At home, I’ve been working my way through James Kaplan’s The Chairman, the second volume of his biography of Frank Sinatra. This more than 900-page volume serves a dual purpose—immersing myself after a hard day’s work in the trials and traumas of a superbly gifted musician and culture icon plus all the attendant gossip disguised as research—and convenient for weight lifting without having to get up from my recliner.
Biographies of creative people never seem to unlock the key of how they achieved their master works, especially when so much time and energy was devoted to boozing, brawling, and broads. Sinatra, in addition to being a musical genius who couldn’t read music, was a lifelong alcoholic, as were many of his most important lovers, friends and colleagues—Ava Gardner, Jimmy Van Heusen, Tommy Dorsey.
Post-Eisenhower America thrilled to the alcohol-fueled adventures of the Rat Pack, originally founded by Humphrey Bogart, but made famous by the antics of Sinatra, Dean Martin, Sammy Davis Jr, Joey Bishop and Peter Lawford. The original version of George Clooney’s Ocean 11 is the Rat Pack’s.
The celebrity banter of the birthday blind date and his friends consisted of tossing a crumpled dollar bill back and forth to each other because two were betting on the Cleveland Cavaliers and the others were betting on the Golden State Warriors. They kept it going with great hilarity, even when the crumpled dollar ended up on the floor and they had trouble balancing themselves to bend over and pick it up. What hopes are there for mature women when men choose to band together over their favorite bottle, sports team and each other?
Years ago, when Boomers were young and I had no idea I would ever become a mature single, I was in love with Frank Sinatra. I snuck up to the attic to listen to his music in secret; in my father’s home, only booming Beethoven concertos were permitted. Although I was hardly old enough to get my period, I was thrilled at the yearning and vulnerability beneath the tough guy façade. It worked for a while for boomer Mia Farrow, who briefly married him. After her horrendous divorce from Woody Allen, Farrow has called Sinatra “the love of her life,” and some suspect that Ronan Farrow is Sinatra’s son. One night on a bus in South Philadelphia, I saw a thin, depressed-looking man in a black suit, with the hat tilted at exactly the right angle and a cigarette hanging from his mouth. Could it be? Fortunately, I chickened out. Mia was too young; I would have been “illegal.”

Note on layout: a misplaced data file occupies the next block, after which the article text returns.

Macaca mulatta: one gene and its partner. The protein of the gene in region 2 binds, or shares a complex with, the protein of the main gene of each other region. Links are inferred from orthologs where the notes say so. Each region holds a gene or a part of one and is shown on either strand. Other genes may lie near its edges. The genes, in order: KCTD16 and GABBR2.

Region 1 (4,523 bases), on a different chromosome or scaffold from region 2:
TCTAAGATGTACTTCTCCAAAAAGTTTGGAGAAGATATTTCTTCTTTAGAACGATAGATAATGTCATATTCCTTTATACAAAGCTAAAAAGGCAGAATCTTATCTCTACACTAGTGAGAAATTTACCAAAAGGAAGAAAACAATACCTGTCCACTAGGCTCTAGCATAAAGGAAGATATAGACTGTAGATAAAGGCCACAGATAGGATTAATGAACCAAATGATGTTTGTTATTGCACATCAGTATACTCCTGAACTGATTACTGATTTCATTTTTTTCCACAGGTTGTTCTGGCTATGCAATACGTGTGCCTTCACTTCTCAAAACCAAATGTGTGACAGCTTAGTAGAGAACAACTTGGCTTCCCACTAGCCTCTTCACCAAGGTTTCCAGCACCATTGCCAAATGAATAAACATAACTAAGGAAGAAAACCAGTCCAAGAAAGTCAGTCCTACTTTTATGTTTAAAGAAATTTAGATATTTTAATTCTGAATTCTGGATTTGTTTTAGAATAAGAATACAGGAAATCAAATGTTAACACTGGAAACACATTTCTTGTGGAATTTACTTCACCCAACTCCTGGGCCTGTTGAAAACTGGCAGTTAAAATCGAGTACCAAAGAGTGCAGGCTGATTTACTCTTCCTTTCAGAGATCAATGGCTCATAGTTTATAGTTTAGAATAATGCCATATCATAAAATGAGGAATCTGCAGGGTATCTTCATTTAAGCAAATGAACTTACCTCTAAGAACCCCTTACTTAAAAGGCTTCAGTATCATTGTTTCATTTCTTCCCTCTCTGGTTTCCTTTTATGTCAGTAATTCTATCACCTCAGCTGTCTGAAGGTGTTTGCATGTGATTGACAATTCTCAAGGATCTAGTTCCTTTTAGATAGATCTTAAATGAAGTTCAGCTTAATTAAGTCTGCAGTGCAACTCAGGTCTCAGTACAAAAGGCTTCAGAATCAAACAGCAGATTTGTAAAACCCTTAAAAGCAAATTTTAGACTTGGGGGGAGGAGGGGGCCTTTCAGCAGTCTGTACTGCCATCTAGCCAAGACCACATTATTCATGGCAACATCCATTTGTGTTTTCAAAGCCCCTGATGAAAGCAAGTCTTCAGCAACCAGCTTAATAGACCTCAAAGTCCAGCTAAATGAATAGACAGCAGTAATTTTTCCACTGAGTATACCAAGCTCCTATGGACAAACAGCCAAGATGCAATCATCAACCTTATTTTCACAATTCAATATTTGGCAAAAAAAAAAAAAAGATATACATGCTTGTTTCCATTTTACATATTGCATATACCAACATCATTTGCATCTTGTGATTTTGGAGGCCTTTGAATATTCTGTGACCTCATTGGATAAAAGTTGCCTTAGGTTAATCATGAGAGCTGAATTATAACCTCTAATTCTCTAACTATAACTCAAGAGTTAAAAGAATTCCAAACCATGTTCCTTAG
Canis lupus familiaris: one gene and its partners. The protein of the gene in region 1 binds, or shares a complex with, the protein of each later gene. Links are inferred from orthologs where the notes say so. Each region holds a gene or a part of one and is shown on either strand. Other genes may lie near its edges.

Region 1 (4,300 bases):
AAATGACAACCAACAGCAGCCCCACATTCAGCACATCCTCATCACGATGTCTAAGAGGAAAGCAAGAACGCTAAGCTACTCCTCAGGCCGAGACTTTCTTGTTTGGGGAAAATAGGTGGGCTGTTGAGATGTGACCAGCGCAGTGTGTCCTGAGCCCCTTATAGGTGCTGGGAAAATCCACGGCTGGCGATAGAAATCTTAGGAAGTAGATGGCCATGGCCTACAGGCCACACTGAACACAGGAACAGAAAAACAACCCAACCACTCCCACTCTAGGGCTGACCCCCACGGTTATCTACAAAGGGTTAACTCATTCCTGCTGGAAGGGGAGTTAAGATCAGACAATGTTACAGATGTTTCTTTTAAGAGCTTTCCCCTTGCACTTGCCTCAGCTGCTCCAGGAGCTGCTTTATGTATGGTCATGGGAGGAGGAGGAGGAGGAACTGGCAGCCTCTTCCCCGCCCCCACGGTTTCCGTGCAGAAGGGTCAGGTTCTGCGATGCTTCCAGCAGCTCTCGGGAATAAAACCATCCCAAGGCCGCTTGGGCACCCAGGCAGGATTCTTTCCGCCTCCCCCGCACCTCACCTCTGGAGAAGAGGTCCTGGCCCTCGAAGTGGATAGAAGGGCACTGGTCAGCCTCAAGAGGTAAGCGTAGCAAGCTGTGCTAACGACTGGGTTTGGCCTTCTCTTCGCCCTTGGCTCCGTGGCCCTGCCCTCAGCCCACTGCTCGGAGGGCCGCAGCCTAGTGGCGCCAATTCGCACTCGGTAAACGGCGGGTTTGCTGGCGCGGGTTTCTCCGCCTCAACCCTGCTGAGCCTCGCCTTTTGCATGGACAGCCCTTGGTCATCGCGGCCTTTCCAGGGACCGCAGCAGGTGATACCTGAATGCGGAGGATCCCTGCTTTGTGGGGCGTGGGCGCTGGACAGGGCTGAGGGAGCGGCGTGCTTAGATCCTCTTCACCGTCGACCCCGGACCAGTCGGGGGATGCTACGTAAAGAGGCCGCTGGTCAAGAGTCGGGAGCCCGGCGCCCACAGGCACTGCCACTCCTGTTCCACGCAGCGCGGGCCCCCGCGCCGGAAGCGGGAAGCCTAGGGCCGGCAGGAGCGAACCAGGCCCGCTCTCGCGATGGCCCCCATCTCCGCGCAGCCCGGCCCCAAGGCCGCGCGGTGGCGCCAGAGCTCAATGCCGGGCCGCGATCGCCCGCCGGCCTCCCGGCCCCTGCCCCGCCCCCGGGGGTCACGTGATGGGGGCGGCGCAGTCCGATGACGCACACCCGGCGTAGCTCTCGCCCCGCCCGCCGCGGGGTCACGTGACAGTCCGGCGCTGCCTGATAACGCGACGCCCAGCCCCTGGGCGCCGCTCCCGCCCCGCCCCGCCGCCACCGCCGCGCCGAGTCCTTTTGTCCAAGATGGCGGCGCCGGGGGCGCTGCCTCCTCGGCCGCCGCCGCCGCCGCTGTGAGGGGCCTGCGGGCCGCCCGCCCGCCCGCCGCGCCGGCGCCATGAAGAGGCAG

Suddenly, one of the drunken celebrants at the bar starts to sneeze and cough. Allergies, I hope. Documented or not, a bartender solicitously presents him with a pile of cocktail napkins like an attentive nanny so he can wipe up his streaming nose.
It wasn’t allergies. I’m still sick. It’s a high price to pay for a blind date.